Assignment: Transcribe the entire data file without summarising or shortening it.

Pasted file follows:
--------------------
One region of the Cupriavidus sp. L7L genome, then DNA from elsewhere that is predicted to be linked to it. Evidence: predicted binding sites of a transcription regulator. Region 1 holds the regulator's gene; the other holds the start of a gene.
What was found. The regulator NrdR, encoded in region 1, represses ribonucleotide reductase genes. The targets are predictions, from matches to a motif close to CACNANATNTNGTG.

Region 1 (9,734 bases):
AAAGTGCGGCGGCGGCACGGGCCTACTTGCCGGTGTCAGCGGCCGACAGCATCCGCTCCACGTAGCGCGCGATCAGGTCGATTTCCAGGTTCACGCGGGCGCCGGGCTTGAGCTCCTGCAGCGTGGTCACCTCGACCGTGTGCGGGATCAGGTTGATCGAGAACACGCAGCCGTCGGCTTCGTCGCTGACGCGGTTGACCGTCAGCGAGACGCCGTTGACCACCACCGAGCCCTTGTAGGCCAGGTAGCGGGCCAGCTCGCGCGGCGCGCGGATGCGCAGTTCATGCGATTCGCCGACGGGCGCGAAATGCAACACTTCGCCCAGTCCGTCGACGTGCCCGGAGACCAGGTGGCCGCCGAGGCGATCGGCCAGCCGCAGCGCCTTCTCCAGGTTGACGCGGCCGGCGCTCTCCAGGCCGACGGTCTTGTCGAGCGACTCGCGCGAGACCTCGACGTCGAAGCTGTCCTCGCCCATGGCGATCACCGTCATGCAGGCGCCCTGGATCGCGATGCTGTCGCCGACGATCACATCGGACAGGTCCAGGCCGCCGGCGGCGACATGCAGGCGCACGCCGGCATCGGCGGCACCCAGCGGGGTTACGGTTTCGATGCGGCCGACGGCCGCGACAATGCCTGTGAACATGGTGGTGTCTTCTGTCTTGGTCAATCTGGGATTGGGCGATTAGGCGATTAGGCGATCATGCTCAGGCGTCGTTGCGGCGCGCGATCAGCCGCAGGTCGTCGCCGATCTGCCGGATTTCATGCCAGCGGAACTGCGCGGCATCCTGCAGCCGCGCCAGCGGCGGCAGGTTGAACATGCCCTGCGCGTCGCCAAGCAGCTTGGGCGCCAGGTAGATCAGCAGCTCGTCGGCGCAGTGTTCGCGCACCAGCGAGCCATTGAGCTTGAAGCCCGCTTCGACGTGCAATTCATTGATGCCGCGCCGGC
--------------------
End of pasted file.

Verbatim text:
One region of the Cupriavidus sp. L7L genome, then DNA from elsewhere that is predicted to be linked to it. Evidence: predicted binding sites of a transcription regulator. Region 1 holds the regulator's gene; the other holds the start of a gene.
What was found. The regulator NrdR, encoded in region 1, represses ribonucleotide reductase genes. The targets are predictions, from matches to a motif close to CACNANATNTNGTG.

Region 1 (9,734 bases):
AAAGTGCGGCGGCGGCACGGGCCTACTTGCCGGTGTCAGCGGCCGACAGCATCCGCTCCACGTAGCGCGCGATCAGGTCGATTTCCAGGTTCACGCGGGCGCCGGGCTTGAGCTCCTGCAGCGTGGTCACCTCGACCGTGTGCGGGATCAGGTTGATCGAGAACACGCAGCCGTCGGCTTCGTCGCTGACGCGGTTGACCGTCAGCGAGACGCCGTTGACCACCACCGAGCCCTTGTAGGCCAGGTAGCGGGCCAGCTCGCGCGGCGCGCGGATGCGCAGTTCATGCGATTCGCCGACGGGCGCGAAATGCAACACTTCGCCCAGTCCGTCGACGTGCCCGGAGACCAGGTGGCCGCCGAGGCGATCGGCCAGCCGCAGCGCCTTCTCCAGGTTGACGCGGCCGGCGCTCTCCAGGCCGACGGTCTTGTCGAGCGACTCGCGCGAGACCTCGACGTCGAAGCTGTCCTCGCCCATGGCGATCACCGTCATGCAGGCGCCCTGGATCGCGATGCTGTCGCCGACGATCACATCGGACAGGTCCAGGCCGCCGGCGGCGACATGCAGGCGCACGCCGGCATCGGCGGCACCCAGCGGGGTTACGGTTTCGATGCGGCCGACGGCCGCGACAATGCCTGTGAACATGGTGGTGTCTTCTGTCTTGGTCAATCTGGGATTGGGCGATTAGGCGATTAGGCGATCATGCTCAGGCGTCGTTGCGGCGCGCGATCAGCCGCAGGTCGTCGCCGATCTGCCGGATTTCATGCCAGCGGAACTGCGCGGCATCCTGCAGCCGCGCCAGCGGCGGCAGGTTGAACATGCCCTGCGCGTCGCCAAGCAGCTTGGGCGCCAGGTAGATCAGCAGCTCGTCGGCGCAGTGTTCGCGCACCAGCGAGCCATTGAGCTTGAAGCCCGCTTCGACGTGCAATTCATTGATGCCGCGCCGGC